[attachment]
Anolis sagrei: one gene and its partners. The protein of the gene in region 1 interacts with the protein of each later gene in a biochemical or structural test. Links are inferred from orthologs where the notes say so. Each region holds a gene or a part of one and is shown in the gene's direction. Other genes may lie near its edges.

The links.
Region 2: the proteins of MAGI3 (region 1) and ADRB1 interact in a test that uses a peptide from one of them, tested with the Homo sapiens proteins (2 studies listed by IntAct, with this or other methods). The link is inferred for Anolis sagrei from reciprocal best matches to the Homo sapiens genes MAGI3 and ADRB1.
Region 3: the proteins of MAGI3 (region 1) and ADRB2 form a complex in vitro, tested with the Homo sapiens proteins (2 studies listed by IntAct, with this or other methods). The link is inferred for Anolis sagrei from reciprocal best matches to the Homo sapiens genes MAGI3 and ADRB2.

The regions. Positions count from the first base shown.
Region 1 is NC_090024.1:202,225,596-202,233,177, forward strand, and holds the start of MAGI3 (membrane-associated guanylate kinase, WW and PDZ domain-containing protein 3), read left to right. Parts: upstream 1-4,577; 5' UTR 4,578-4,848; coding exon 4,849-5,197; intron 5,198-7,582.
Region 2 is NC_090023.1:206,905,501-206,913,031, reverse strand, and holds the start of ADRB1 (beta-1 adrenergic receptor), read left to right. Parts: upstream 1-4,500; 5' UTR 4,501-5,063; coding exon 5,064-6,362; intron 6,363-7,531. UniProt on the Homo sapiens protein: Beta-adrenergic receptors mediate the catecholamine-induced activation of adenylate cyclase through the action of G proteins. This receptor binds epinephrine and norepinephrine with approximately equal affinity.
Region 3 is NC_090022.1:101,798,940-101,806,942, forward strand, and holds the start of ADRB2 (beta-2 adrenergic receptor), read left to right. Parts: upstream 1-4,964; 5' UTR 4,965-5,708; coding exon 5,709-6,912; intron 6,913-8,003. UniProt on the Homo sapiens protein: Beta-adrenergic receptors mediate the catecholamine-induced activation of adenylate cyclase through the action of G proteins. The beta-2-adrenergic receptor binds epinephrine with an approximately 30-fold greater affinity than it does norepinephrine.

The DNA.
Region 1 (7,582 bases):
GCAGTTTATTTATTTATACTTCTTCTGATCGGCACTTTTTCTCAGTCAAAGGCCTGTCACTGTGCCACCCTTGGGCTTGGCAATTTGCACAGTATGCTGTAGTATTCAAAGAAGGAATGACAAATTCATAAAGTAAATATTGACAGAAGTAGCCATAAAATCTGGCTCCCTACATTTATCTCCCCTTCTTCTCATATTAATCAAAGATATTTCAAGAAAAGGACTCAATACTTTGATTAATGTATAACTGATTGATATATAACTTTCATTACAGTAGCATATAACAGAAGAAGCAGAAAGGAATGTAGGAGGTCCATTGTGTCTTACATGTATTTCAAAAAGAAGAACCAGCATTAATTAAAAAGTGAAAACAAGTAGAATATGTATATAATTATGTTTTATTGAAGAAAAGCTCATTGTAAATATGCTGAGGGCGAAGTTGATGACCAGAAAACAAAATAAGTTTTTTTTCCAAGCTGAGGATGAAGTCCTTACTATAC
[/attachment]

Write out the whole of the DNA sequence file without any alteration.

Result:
Anolis sagrei: one gene and its partners. The protein of the gene in region 1 interacts with the protein of each later gene in a biochemical or structural test. Links are inferred from orthologs where the notes say so. Each region holds a gene or a part of one and is shown in the gene's direction. Other genes may lie near its edges.

The links.
Region 2: the proteins of MAGI3 (region 1) and ADRB1 interact in a test that uses a peptide from one of them, tested with the Homo sapiens proteins (2 studies listed by IntAct, with this or other methods). The link is inferred for Anolis sagrei from reciprocal best matches to the Homo sapiens genes MAGI3 and ADRB1.
Region 3: the proteins of MAGI3 (region 1) and ADRB2 form a complex in vitro, tested with the Homo sapiens proteins (2 studies listed by IntAct, with this or other methods). The link is inferred for Anolis sagrei from reciprocal best matches to the Homo sapiens genes MAGI3 and ADRB2.

The regions. Positions count from the first base shown.
Region 1 is NC_090024.1:202,225,596-202,233,177, forward strand, and holds the start of MAGI3 (membrane-associated guanylate kinase, WW and PDZ domain-containing protein 3), read left to right. Parts: upstream 1-4,577; 5' UTR 4,578-4,848; coding exon 4,849-5,197; intron 5,198-7,582.
Region 2 is NC_090023.1:206,905,501-206,913,031, reverse strand, and holds the start of ADRB1 (beta-1 adrenergic receptor), read left to right. Parts: upstream 1-4,500; 5' UTR 4,501-5,063; coding exon 5,064-6,362; intron 6,363-7,531. UniProt on the Homo sapiens protein: Beta-adrenergic receptors mediate the catecholamine-induced activation of adenylate cyclase through the action of G proteins. This receptor binds epinephrine and norepinephrine with approximately equal affinity.
Region 3 is NC_090022.1:101,798,940-101,806,942, forward strand, and holds the start of ADRB2 (beta-2 adrenergic receptor), read left to right. Parts: upstream 1-4,964; 5' UTR 4,965-5,708; coding exon 5,709-6,912; intron 6,913-8,003. UniProt on the Homo sapiens protein: Beta-adrenergic receptors mediate the catecholamine-induced activation of adenylate cyclase through the action of G proteins. The beta-2-adrenergic receptor binds epinephrine with an approximately 30-fold greater affinity than it does norepinephrine.

The DNA.
Region 1 (7,582 bases):
GCAGTTTATTTATTTATACTTCTTCTGATCGGCACTTTTTCTCAGTCAAAGGCCTGTCACTGTGCCACCCTTGGGCTTGGCAATTTGCACAGTATGCTGTAGTATTCAAAGAAGGAATGACAAATTCATAAAGTAAATATTGACAGAAGTAGCCATAAAATCTGGCTCCCTACATTTATCTCCCCTTCTTCTCATATTAATCAAAGATATTTCAAGAAAAGGACTCAATACTTTGATTAATGTATAACTGATTGATATATAACTTTCATTACAGTAGCATATAACAGAAGAAGCAGAAAGGAATGTAGGAGGTCCATTGTGTCTTACATGTATTTCAAAAAGAAGAACCAGCATTAATTAAAAAGTGAAAACAAGTAGAATATGTATATAATTATGTTTTATTGAAGAAAAGCTCATTGTAAATATGCTGAGGGCGAAGTTGATGACCAGAAAACAAAATAAGTTTTTTTTCCAAGCTGAGGATGAAGTCCTTACTATAC